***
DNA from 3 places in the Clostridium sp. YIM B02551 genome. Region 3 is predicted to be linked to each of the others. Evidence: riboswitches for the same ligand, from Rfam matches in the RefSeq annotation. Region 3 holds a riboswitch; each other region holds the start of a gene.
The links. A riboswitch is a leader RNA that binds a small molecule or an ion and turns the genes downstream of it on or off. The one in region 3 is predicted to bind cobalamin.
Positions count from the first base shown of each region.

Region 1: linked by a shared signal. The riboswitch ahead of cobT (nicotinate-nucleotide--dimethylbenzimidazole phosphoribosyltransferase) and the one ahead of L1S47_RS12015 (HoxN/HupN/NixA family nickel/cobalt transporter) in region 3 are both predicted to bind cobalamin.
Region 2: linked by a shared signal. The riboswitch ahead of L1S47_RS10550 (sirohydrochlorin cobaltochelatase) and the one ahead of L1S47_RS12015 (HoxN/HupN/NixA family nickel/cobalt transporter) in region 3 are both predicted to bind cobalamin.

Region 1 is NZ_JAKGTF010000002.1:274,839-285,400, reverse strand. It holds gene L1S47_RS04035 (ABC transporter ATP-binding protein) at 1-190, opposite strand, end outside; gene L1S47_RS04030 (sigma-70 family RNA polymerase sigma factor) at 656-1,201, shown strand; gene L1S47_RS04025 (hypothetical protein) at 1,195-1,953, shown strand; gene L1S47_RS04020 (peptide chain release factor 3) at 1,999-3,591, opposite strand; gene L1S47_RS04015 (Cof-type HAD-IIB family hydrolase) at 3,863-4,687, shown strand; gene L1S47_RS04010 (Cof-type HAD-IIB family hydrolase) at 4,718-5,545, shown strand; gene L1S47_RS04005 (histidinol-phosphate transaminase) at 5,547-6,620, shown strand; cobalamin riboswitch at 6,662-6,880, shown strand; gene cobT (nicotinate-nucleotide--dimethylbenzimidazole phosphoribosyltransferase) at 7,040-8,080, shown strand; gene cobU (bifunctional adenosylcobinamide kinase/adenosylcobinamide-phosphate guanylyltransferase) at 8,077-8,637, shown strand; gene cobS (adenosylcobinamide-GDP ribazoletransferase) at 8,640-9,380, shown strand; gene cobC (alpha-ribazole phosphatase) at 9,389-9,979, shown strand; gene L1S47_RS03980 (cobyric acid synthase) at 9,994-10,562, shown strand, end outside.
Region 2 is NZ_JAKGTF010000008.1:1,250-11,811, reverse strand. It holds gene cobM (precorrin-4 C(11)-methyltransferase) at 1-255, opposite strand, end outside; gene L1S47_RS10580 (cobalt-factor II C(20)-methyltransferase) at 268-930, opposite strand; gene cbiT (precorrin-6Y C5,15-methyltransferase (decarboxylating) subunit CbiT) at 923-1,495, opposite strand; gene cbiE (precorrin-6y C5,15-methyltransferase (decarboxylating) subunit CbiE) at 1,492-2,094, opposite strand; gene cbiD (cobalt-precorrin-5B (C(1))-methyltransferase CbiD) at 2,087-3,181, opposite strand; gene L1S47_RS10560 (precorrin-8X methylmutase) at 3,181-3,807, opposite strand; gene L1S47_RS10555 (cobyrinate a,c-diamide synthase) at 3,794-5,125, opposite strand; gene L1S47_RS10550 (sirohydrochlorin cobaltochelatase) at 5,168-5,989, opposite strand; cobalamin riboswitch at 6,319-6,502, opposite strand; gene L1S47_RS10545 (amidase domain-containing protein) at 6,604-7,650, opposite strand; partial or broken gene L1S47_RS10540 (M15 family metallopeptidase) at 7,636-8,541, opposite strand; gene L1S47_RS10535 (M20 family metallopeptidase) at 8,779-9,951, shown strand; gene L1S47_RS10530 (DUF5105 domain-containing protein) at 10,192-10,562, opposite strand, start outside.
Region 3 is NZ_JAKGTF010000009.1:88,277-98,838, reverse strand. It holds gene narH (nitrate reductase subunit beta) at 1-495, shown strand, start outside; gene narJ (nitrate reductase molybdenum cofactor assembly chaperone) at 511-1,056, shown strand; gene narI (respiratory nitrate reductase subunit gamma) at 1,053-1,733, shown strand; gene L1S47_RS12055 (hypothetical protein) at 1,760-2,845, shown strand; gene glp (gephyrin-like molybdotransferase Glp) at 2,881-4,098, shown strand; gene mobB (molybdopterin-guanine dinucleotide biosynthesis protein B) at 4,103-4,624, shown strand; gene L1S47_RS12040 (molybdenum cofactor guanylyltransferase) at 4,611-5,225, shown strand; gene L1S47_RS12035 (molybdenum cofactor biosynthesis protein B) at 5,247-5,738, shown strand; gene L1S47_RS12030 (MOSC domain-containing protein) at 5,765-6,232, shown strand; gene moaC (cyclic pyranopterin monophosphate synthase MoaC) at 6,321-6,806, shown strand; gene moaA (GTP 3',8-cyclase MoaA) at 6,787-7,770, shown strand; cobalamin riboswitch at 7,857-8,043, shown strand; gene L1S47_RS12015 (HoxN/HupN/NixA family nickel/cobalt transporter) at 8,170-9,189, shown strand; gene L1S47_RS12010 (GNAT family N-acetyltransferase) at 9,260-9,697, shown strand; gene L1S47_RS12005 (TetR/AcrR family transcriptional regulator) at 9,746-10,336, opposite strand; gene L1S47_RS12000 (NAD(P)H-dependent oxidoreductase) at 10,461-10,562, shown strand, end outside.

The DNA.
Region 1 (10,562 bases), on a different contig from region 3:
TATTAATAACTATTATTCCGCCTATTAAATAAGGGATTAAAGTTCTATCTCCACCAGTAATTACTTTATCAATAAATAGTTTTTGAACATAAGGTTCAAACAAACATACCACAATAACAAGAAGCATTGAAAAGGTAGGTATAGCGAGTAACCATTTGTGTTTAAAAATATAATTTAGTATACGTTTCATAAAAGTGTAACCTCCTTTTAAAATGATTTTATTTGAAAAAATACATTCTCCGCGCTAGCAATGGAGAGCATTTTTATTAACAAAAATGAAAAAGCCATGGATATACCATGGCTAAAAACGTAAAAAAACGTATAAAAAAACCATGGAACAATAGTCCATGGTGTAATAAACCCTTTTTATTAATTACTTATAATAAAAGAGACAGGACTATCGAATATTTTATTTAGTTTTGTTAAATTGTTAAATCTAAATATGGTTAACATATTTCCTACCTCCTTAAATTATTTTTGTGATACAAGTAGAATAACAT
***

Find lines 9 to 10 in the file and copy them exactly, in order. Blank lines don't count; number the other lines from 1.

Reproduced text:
The DNA.
Region 1 (10,562 bases), on a different contig from region 3: